“I think I came out of this whole experience with a certain amount of wisdom, because when you are bipolar, it is a gift,” she says. “You get to experience the gamut of human emotions deeply and profoundly. And, yes, you get to feel an excess of sorrow and an excess of joy. A lot of people who live in the so-called normal state—I don’t know what that is except maybe a safe place where they feel neither up or down—they don’t have the same degree of compassion bipolar people have.”

Trudeau was alone at the movies when the darkness returned. She was watching Into the Wild, the 2007 Sean Penn film telling the true story of Christopher McCandless, a privileged young man who died overcome by the elements in the Alaskan wilderness. Immediately, she flashed back to Michel’s tragic death.

“When I came out of this movie theater, I was just shaking with grief,” Trudeau says, her eyes filling with tears as she remembers the evening. “And I thought, ‘Oh no, here I am slipping back into that deep, deep grief I was into.’ ”

Then something happened. Instead of sinking into melancholy, Trudeau took cues from her own wellness tips. “I bought all kinds of food and came home and cooked up a storm,” says Trudeau. “I filled my freezer and put on some good music and said I am not going to wallow in grief.” She made osso buco and molasses cookies—this flurry of cooking stopped her descent into depression and gave her an appreciation of the small delights of everyday living.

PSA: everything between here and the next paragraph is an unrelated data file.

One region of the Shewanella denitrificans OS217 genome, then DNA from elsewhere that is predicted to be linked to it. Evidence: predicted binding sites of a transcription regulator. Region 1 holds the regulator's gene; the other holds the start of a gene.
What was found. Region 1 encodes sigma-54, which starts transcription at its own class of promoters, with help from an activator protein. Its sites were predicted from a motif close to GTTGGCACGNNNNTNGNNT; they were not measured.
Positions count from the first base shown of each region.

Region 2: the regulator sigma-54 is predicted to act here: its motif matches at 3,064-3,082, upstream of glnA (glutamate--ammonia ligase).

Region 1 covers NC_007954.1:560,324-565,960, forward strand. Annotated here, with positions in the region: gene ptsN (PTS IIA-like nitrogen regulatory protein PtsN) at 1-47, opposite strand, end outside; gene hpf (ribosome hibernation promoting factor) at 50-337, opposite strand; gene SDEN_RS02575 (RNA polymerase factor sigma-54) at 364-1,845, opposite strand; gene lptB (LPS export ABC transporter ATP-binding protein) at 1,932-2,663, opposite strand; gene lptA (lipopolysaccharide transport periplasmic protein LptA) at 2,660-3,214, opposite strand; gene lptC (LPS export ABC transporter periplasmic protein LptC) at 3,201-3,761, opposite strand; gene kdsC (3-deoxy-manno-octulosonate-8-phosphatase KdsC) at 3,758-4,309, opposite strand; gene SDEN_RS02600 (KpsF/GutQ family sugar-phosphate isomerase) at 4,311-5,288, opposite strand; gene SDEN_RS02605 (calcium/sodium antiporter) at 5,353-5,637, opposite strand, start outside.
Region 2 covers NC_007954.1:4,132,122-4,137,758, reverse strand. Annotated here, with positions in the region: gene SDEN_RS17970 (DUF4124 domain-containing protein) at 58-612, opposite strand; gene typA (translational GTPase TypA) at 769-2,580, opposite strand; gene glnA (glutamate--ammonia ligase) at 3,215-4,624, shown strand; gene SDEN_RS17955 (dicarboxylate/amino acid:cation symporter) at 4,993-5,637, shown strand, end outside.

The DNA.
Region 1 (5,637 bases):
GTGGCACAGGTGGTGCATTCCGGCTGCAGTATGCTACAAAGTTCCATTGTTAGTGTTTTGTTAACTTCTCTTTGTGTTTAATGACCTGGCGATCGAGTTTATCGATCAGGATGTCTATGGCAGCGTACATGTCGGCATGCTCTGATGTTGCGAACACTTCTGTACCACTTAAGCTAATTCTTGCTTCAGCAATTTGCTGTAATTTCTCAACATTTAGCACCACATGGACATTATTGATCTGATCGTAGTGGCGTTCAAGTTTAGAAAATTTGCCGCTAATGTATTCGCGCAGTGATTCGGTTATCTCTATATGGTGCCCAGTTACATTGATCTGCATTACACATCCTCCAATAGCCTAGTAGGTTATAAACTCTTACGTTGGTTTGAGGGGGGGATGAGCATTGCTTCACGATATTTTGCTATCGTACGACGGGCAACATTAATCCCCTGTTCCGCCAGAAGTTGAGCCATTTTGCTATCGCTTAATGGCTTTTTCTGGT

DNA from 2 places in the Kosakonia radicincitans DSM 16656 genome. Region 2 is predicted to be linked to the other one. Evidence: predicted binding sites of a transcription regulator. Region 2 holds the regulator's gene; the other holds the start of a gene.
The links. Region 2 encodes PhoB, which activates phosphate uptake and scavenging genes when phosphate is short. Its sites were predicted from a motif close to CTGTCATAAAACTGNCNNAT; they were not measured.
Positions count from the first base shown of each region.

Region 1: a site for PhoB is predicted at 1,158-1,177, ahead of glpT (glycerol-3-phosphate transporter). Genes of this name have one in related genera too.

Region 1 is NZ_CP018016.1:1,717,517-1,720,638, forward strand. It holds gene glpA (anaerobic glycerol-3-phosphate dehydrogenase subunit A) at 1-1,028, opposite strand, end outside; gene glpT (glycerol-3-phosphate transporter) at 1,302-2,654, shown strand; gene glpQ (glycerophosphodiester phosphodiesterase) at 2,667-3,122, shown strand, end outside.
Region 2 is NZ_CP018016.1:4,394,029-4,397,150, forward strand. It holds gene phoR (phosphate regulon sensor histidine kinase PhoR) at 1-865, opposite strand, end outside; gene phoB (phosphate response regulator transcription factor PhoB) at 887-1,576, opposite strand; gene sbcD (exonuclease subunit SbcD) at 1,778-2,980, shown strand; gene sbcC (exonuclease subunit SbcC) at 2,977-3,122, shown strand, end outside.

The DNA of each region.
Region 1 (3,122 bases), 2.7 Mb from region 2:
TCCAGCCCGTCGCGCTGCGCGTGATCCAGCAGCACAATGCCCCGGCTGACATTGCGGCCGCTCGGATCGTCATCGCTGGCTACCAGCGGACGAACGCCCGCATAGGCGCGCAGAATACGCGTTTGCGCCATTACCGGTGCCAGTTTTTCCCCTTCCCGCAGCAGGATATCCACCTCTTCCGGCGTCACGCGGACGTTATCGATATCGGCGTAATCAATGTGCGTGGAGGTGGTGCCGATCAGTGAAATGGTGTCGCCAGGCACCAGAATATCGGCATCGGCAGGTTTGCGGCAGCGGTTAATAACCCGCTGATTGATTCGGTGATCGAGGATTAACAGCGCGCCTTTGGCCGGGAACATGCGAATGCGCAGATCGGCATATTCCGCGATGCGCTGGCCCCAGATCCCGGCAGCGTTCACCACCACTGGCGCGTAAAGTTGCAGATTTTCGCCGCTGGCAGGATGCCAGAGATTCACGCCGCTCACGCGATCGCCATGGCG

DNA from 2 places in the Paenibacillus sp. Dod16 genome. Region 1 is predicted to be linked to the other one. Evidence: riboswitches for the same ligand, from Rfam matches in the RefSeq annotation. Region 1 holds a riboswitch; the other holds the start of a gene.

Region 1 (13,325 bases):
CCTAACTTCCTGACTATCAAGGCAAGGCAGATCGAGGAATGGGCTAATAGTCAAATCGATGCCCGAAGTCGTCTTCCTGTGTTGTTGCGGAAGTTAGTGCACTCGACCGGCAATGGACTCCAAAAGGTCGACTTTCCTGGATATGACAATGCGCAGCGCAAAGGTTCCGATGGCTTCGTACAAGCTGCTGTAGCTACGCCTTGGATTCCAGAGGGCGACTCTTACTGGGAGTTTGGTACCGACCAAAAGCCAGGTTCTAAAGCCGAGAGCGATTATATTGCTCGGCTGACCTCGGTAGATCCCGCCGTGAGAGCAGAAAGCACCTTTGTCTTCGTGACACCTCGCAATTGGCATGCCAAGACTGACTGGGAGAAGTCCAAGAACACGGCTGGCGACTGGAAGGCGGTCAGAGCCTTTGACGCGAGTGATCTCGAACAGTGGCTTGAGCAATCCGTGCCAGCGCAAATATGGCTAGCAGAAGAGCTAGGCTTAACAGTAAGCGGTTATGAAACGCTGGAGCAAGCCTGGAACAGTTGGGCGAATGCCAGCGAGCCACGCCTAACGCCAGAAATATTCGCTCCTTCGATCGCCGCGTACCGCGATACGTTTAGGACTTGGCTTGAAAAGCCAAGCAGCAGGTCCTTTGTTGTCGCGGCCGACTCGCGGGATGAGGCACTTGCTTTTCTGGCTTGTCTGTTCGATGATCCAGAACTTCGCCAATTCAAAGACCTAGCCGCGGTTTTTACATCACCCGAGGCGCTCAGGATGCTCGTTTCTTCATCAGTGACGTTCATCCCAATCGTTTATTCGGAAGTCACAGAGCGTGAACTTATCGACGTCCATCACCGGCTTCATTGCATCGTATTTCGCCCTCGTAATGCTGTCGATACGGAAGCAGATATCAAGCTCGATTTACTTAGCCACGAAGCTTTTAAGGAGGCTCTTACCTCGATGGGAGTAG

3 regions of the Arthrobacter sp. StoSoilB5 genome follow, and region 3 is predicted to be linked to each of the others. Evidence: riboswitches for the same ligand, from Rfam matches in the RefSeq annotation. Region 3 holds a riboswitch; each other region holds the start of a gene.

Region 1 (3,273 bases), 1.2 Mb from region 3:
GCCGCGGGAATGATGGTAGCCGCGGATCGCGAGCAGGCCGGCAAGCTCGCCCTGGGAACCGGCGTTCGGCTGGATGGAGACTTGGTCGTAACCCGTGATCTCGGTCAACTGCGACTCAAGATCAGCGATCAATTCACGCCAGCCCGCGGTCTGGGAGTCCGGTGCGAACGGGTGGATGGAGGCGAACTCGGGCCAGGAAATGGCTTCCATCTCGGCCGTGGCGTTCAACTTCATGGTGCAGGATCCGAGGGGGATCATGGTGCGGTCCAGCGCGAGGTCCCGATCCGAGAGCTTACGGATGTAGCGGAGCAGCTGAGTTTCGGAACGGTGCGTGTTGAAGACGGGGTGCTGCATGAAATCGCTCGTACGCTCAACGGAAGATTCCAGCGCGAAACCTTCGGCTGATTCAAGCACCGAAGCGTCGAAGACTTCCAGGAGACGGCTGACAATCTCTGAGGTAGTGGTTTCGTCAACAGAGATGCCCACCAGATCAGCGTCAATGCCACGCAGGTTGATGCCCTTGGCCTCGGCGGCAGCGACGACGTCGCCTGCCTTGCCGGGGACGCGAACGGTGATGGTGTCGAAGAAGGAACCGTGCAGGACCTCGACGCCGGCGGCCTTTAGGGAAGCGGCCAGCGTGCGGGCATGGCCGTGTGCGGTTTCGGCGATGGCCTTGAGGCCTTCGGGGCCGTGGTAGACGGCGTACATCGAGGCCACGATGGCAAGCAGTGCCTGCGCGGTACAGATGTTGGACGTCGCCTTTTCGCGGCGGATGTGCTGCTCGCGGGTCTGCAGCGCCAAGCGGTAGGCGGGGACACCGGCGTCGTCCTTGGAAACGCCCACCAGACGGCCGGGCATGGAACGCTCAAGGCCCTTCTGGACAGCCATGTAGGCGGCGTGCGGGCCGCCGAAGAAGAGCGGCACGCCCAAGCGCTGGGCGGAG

Trudeau tells this story twice in the same fall evening, once while being interviewed by this reporter at the Keefer Mansion in Thorold, Ontario; and again while addressing a capacity audience at Brock University in nearby St. Catharines.

Trudeau’s ability to pull herself out of the darkness after Into the Wild provoked her son’s memory is another example of her growth and recovery, a transformation that has become a source of strength and pride. “I allowed myself to feel the grief and then told myself, ‘Enough,’ and moved on,” she says. “I moved into a place where I could find the light.”

Trudeau does not flinch when reminded that she still is not over her son’s loss. “There is no getting over it,” she says. “There is no escaping your life and the tragedies that happen. You have to own them.

“For a good five years, I was a deeply grieving mother. I could hardly exist because of the grief, but it was exaggerated because of the bipolar, and I was untreated and I didn’t have any help. But once I got help, I was able to own the grief, and it deepened my heart and my memory. I’m not trying to forget because there is no forgetting. It’s the opposite. It’s in the remembering that you heal.”